The best place to start when stocking natural pet products is to look for products that are hot right now, industry participants reported.

Raiser found that natural treats that are oven baked, as well as those that contain beneficial ingredients such as superfruits, vegetables and high-valued oils sell particularly well. Also popular are freeze-dried raw treats, according to Eric Emmenegger, Instinct brand manager at Nature’s Variety in St. Louis.
 
“They’re a delicious and convenient way to provide raw treats on the go,” he said.

Some natural treats, however, have waned in popularity. For example, John Gigliotti, president of Whole Life Pet Products in Pittsfield, Mass., noticed that dehydrated chicken breast treats imported from China have begun to fall off.

Meat-based treats are performing better than biscuit-type baked treats at Pussy & Pooch, a boutique pet retailer with stores in Los Angeles and Long Beach, Calif.

“Baked treats that are sized appropriately for small dogs, or varieties that are enhanced with functional super ingredients, are the exception,” said store co-owner Janene Zakrajsek. “If a treat can double as a supplement or satisfy a niche, it can sell well.”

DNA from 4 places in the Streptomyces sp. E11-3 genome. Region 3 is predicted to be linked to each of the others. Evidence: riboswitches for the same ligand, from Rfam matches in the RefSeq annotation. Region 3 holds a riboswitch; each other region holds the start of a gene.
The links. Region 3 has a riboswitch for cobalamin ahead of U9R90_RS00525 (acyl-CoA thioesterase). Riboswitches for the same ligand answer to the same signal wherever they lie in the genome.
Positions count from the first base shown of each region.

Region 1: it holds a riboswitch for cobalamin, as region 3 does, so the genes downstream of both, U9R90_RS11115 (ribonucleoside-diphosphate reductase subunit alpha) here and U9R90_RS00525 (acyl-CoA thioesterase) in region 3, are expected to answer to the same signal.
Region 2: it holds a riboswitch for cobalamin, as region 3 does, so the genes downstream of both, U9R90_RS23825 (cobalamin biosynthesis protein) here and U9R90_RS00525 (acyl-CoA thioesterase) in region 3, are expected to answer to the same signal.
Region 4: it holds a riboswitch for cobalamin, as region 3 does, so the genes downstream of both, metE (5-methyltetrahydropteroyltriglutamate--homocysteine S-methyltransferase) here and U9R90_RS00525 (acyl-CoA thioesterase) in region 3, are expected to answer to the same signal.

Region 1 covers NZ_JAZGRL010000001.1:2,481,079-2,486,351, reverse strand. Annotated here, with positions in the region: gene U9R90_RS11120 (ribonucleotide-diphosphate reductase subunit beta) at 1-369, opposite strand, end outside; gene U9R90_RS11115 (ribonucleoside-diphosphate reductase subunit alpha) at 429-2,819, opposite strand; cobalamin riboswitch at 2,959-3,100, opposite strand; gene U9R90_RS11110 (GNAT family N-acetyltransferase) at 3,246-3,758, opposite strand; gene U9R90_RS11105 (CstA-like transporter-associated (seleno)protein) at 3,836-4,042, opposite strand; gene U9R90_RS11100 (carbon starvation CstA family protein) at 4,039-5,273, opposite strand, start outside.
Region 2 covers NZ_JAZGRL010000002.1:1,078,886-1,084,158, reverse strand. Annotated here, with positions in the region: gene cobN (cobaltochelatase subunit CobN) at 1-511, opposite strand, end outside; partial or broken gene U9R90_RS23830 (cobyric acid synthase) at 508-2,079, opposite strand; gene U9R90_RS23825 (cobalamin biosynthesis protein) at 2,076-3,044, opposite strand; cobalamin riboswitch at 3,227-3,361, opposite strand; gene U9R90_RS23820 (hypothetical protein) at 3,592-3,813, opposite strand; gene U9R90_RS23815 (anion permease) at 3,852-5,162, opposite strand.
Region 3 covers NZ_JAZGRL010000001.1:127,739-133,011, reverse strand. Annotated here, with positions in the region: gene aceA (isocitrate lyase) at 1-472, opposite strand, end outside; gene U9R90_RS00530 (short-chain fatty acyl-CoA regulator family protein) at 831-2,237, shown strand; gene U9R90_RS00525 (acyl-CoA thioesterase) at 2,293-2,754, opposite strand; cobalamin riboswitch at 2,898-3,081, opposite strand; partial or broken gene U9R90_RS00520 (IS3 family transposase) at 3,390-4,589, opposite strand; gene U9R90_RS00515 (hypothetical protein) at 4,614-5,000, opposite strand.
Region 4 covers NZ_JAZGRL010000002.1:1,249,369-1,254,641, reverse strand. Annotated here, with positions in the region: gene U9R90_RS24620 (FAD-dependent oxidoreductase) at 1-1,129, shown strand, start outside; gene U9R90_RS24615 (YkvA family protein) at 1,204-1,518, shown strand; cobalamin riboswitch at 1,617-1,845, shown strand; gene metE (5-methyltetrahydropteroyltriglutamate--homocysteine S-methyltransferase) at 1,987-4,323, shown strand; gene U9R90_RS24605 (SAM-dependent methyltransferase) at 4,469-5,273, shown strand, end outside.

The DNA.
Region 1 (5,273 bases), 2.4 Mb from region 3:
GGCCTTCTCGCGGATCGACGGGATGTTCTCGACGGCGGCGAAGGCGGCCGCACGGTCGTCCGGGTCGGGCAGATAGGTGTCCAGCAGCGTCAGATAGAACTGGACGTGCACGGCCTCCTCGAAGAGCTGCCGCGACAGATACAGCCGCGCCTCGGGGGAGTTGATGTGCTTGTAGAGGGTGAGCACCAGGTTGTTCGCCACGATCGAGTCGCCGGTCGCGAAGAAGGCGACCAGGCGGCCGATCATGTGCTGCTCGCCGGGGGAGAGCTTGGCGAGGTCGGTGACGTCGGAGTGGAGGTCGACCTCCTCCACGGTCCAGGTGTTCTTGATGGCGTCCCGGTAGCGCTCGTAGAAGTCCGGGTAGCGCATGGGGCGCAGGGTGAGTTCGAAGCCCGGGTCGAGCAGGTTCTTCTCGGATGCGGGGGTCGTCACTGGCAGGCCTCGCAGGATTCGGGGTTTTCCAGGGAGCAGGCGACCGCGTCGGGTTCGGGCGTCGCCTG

Another stocking consideration is catering to pets with pre-existing sensitivities to certain treat ingredients, a situation that Fabienne Lawrence, owner of Bam Bam & Friends Holistic Pet Center in Culver City, Calif., is accustomed to handling.

“When we have a client whose pet has allergies, we always suggest freeze-dried or other meat-only treats,” Lawrence said.

One major consideration for pet stores that sell pet treats is to keep up with fluctuations within the category. Zakrajsek relies on industry trade shows and trade publications to keep herself and her staff in the loop on the latest products and likely trends. But as far as inventory is concerned, Zakrajsek is conservative, stocking no more than eight units per flavor and a maximum of three or four types in a full line of treats.

“It is rare that we will take an entire line of treats, though if we do, we can clearly see what flavors emerge as customers’ favorites,” she said, adding that she has a process for determining whether a natural treat will sell well after a trial run.